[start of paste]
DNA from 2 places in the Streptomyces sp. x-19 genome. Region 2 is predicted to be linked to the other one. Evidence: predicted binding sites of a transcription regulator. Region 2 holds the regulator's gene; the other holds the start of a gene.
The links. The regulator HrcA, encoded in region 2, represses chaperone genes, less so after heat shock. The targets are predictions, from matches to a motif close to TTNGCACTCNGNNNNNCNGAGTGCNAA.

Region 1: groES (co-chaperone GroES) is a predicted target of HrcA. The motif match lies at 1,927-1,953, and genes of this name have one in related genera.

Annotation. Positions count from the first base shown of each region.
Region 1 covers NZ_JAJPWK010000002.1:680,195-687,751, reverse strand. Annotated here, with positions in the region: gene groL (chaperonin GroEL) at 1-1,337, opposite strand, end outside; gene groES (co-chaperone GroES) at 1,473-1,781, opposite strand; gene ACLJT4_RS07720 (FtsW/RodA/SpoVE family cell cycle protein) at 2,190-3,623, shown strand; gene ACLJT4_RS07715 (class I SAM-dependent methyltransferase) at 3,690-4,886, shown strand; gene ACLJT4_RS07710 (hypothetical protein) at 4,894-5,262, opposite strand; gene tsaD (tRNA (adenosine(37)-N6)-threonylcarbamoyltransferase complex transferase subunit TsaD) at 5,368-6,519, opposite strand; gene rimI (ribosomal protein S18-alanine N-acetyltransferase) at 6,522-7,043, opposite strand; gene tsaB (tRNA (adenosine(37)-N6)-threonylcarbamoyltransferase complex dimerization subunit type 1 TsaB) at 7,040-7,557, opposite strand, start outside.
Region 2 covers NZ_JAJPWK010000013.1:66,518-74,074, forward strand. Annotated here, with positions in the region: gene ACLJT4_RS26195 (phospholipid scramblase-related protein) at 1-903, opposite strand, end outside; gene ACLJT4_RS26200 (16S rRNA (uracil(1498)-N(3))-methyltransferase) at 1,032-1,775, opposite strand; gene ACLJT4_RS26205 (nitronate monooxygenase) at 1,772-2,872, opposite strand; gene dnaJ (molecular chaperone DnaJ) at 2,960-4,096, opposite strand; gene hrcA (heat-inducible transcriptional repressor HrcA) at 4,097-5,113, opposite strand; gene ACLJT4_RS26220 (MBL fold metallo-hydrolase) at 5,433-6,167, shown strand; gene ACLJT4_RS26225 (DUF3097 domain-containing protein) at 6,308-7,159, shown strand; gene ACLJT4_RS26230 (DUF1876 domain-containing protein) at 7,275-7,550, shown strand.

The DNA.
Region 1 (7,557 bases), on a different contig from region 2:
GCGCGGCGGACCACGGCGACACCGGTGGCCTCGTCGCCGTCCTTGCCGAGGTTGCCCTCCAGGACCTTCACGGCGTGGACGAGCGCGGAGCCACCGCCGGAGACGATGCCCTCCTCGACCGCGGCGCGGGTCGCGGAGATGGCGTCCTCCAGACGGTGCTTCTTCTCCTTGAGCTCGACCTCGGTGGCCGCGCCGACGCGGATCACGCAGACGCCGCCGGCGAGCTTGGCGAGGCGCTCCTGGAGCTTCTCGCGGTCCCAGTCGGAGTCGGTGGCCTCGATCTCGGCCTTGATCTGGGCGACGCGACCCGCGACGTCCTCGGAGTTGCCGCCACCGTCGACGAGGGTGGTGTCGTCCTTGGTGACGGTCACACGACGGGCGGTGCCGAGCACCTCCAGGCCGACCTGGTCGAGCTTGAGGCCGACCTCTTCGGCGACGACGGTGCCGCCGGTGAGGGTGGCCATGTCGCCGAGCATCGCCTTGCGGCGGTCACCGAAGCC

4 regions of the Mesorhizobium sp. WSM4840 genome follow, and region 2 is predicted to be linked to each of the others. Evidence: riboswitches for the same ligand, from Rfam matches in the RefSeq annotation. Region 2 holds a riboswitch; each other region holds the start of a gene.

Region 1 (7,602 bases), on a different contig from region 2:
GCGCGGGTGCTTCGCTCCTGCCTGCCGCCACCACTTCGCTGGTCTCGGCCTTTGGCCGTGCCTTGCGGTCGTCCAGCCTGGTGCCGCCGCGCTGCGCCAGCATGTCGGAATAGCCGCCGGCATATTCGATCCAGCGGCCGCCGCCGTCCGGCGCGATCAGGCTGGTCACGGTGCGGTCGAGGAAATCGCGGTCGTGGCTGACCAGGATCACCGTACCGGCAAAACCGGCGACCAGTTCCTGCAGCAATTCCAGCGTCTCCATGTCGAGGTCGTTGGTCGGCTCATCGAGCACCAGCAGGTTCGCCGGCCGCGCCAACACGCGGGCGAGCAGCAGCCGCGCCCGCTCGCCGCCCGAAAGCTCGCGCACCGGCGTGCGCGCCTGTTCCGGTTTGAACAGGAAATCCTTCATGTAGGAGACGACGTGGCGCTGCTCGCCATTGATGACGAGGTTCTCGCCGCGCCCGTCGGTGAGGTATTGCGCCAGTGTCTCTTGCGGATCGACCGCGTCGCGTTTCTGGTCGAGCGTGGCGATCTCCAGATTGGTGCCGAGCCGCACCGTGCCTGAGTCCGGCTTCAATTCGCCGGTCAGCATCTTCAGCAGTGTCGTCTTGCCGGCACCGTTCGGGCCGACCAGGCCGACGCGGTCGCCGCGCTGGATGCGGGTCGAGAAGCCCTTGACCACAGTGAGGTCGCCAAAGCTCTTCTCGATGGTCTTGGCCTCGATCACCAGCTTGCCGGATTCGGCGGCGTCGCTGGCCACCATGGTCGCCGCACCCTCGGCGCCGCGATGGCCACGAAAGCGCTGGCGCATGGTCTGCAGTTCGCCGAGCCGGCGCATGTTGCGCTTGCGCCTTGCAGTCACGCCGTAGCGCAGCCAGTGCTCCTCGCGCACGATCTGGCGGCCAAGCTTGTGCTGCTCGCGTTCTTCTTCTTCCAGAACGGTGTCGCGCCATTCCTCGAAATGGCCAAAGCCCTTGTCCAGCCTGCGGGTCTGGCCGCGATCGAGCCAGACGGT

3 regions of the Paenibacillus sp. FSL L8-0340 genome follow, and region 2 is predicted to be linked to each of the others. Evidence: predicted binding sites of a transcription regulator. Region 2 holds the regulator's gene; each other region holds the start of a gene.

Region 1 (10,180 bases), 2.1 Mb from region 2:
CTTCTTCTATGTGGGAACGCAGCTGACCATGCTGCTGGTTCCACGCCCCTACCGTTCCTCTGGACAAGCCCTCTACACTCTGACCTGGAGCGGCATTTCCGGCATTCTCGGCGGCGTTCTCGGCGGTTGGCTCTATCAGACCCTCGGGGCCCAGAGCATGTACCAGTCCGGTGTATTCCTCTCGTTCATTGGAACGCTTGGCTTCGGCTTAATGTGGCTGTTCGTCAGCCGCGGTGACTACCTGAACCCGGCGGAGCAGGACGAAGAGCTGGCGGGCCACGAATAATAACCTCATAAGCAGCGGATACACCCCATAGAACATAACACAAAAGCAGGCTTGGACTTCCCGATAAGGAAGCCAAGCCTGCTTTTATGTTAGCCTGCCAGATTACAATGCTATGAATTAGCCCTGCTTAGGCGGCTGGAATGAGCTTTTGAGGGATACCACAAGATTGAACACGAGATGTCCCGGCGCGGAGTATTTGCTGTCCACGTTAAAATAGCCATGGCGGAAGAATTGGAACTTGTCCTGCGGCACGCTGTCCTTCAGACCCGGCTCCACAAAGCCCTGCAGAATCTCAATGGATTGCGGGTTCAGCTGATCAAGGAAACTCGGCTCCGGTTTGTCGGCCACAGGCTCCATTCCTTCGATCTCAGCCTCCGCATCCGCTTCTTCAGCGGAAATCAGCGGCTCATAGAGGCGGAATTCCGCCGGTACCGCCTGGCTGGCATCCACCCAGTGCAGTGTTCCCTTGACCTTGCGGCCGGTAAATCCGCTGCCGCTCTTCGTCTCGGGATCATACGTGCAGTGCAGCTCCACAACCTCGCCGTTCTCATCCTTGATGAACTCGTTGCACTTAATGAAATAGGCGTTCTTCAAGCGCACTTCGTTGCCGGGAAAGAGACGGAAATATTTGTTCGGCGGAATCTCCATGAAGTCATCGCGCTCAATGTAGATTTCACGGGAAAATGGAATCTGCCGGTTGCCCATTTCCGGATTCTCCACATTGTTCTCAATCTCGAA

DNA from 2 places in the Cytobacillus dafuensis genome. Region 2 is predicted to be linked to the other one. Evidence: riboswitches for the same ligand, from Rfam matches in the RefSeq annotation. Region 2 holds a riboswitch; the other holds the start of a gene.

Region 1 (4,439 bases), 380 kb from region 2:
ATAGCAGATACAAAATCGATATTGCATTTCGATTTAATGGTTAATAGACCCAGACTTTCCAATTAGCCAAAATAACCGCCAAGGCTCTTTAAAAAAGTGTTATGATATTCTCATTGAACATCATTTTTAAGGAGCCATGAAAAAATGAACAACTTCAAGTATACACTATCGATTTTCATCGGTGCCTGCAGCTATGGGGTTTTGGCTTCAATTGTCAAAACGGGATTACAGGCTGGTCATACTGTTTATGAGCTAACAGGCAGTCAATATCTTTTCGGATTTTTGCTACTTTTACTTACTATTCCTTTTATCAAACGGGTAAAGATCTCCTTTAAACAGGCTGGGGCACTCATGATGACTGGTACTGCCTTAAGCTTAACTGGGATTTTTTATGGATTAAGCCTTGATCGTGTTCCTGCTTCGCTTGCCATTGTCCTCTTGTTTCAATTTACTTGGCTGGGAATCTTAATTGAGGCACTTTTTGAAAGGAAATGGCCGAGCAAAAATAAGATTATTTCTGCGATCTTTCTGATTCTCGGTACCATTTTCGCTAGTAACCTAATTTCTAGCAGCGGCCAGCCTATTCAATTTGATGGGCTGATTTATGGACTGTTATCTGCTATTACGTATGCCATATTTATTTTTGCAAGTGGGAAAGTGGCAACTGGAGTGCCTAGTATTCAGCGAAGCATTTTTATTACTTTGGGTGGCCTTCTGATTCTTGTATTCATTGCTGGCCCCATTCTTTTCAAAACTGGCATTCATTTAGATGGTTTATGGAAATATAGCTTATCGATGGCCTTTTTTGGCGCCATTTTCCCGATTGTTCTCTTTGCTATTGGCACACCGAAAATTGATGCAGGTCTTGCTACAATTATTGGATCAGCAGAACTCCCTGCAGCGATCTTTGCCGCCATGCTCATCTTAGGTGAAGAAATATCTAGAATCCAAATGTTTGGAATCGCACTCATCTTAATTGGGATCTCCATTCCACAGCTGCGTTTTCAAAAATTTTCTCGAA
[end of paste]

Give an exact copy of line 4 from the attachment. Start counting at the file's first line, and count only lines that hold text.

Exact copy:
Annotation. Positions count from the first base shown of each region.